Drainage is a problem in many soils, especially in those that contain a lot of clay. Clay is comprised of extremely small particles surrounded by very small channels called micro-pores. That is why these soils drain slowly and hold only small amounts of oxygen needed for plant roots.

Larger soil particles such as sand and gravel have plenty of large spaces called macro-pores. Therefore, it would seem logical that drainage could be improved by mixing quantities of these materials into clay or placing a layer of them beneath the clay. When the water moved through the fine clay and hit the coarse textured sand or gravel, it should rapidly drain away.

Sounds logical. Unfortunately, it does not work that way.

Water moves through the soil from large particles to small, not the other way around. At the conference, we saw a film of water moving through a fine textured soil toward a layer of gravel beneath. When the water reached the gravel, instead of moving more rapidly, it stopped and backed up. The water did not move into the gravel until the entire layer above it was totally saturated. Then it moved into the gravel.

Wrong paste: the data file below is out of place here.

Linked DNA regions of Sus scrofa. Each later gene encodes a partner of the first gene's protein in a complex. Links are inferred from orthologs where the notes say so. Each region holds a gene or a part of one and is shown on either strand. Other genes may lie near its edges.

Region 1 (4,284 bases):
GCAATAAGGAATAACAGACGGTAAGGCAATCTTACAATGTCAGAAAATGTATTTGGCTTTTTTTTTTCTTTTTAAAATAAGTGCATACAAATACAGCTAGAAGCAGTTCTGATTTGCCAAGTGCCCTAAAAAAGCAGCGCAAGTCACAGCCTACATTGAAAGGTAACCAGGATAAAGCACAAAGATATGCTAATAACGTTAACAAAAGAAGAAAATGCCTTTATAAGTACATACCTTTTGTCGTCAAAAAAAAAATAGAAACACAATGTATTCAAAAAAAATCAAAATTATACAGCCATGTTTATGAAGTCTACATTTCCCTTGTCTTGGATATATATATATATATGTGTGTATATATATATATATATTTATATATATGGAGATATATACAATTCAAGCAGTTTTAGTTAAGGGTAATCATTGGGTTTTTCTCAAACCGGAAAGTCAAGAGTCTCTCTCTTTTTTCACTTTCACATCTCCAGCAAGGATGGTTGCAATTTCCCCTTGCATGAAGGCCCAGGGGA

French drains which are basically trenches filled with stones or rocks only work if the stones extend all the way to the surface. If a layer of fine soil is placed on top of them, drainage is slowed considerably since this layer must become totally saturated before the water moves into the stones.

Determine how well your soil drains.

Note: We have provided some general information and observations on this topic aimed at the home gardener. Before you take any serious action in your landscape, check with your state's land grant university's Cooperative Extension Service for the most current, appropriate, localized recommendations.


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